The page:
Part of the fallout that will come from heightened economic volatility in the years ahead will be a return to normalcy in the sense that the business cycle will return to the normal length of 3-4 years, not the 7-10 years associated with the 1980s through 2007 linked to The Great Moderation. This topic of more boom and bust cycles and investment implications will be covered next Tuesday.
About Chris Puplava
Chris Puplava Archive
|08/15/2014||While "A" Bottom Is In, Is It "THE" Bottom?||story|
|08/13/2014||Three Potential Liquidity Supports to Keep Bull Market Alive||story|
|08/12/2014||The Interest Rate Conundrum: Flight to Quality or U.S. Slowdown?||story|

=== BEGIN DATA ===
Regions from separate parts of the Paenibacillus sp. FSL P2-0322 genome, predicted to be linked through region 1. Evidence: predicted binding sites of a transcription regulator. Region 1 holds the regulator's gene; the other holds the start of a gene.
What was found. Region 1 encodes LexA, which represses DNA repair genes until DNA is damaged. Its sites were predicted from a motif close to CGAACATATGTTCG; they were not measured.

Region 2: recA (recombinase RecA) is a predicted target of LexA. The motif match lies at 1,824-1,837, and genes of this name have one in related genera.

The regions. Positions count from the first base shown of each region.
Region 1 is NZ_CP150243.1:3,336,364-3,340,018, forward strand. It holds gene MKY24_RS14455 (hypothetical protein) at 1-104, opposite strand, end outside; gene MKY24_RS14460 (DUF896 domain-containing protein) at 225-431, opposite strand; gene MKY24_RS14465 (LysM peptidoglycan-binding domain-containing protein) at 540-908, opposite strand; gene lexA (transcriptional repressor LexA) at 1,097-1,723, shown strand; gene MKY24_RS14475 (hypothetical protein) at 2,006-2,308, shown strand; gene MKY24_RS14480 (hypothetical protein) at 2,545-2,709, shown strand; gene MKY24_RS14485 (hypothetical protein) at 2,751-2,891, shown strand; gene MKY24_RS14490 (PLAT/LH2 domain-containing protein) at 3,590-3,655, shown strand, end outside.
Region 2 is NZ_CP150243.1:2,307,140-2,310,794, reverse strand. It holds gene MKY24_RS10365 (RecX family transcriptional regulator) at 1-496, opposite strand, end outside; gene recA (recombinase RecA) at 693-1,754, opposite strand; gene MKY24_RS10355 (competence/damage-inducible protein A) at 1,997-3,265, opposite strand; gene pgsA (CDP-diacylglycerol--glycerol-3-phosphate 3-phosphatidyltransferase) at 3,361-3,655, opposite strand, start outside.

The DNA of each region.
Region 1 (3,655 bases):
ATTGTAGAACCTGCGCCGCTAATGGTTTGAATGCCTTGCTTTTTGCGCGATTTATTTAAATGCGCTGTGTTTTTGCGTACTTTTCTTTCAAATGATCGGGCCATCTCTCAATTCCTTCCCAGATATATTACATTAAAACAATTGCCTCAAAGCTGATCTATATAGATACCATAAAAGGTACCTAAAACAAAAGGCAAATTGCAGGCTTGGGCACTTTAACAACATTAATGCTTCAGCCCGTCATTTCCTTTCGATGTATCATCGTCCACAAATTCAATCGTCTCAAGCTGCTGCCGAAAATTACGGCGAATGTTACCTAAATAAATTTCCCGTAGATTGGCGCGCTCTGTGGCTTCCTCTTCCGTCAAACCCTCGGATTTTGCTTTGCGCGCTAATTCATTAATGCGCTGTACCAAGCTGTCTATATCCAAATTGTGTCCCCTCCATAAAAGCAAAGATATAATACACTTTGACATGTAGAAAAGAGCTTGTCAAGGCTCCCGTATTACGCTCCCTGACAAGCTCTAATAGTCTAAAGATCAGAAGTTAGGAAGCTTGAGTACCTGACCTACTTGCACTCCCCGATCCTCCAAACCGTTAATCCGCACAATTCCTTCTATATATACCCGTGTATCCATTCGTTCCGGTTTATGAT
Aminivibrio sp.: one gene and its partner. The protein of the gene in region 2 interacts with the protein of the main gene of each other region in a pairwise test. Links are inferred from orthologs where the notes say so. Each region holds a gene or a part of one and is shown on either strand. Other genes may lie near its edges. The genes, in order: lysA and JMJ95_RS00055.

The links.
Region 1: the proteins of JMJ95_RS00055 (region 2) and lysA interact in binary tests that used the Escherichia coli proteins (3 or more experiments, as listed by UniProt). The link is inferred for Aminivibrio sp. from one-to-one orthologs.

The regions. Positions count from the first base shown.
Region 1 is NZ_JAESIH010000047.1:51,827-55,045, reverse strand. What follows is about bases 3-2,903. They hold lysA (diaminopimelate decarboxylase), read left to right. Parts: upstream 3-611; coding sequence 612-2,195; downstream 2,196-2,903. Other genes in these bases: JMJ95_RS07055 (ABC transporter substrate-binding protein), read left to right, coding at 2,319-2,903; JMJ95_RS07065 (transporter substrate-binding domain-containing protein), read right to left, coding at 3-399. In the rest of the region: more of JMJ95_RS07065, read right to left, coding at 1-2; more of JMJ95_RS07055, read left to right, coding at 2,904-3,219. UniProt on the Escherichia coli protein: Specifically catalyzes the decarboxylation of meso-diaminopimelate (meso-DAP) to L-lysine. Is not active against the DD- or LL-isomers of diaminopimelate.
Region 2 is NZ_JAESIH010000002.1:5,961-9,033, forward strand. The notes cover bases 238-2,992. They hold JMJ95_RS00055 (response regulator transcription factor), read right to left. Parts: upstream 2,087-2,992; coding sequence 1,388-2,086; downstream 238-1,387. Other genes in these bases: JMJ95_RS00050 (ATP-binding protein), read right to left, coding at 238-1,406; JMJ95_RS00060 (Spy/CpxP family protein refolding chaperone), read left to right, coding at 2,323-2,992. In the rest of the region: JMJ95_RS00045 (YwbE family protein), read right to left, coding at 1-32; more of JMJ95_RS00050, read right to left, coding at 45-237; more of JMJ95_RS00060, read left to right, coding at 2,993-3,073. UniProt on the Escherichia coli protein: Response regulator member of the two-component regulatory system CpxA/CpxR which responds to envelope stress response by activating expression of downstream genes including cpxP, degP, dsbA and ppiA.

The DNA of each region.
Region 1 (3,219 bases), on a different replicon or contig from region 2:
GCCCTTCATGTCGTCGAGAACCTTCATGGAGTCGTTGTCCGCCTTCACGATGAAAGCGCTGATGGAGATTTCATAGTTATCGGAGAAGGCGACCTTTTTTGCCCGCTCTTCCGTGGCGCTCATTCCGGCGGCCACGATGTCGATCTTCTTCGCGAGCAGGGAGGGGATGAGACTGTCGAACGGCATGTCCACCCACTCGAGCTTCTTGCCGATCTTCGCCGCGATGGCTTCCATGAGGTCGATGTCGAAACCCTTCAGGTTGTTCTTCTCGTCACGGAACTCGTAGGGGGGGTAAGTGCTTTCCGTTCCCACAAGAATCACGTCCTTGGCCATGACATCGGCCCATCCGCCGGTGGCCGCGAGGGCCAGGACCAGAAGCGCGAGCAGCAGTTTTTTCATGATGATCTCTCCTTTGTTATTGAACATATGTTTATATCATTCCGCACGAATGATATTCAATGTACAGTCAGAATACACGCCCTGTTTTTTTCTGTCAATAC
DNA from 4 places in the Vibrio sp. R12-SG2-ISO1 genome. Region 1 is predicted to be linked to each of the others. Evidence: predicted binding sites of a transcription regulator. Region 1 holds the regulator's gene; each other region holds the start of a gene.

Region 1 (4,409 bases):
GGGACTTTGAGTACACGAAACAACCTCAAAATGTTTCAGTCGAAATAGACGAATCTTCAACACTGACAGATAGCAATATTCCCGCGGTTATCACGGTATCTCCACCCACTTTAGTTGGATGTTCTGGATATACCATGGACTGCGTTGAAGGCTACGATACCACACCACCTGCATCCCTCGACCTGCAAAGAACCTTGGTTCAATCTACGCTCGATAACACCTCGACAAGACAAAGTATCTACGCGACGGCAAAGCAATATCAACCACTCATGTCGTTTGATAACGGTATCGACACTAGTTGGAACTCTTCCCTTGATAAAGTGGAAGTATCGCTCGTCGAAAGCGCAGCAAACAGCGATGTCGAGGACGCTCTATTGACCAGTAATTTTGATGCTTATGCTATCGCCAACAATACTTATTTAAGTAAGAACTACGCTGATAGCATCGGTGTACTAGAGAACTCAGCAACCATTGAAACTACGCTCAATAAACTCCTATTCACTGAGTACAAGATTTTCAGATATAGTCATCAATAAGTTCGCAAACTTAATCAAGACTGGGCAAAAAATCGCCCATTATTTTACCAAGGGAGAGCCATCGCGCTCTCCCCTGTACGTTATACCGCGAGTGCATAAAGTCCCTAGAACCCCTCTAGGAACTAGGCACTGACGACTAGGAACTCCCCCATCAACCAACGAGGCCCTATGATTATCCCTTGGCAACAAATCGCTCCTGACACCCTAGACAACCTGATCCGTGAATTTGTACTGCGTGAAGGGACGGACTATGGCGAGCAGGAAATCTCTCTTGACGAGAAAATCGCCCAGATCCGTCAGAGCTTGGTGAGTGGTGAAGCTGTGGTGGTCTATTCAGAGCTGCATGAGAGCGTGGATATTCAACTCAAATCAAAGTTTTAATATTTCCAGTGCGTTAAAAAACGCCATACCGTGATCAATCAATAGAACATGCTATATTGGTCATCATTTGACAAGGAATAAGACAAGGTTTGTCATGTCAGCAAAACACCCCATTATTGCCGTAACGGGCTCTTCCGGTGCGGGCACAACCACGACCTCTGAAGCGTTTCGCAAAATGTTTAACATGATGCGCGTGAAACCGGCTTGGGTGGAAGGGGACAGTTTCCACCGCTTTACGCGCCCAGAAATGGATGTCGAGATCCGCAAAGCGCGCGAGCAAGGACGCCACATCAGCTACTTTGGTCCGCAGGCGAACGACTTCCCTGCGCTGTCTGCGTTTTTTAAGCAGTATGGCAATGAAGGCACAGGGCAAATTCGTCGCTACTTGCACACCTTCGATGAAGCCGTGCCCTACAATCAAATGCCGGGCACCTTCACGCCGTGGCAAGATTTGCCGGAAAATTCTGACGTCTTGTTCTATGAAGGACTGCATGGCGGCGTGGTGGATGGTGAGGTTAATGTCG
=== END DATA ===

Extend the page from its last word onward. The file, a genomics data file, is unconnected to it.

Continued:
|08/06/2014||Be Fearful When Others Are Greedy and Greedy When Others Are Fearful||story|
|08/05/2014||More Signs a Market Bottom Is Forming||story|
|07/31/2014||Deteriorating Breadth Warned of Pullback, Now Hinting at Near-Term Bottom||story|
|07/25/2014||Respecting the Message of Bob Farrell’s Rule #7||story|
|07/23/2014||Bulls Take Notice - Caution Suggested as Credit Markets and Equity Markets Diverge||story|
|07/18/2014||The First Victims of the End of QE – Small Cap Stocks and Junk Bonds||story|
|07/16/2014||Why Good Is the New Bad and Why You Should Buckle Up This Fall||story|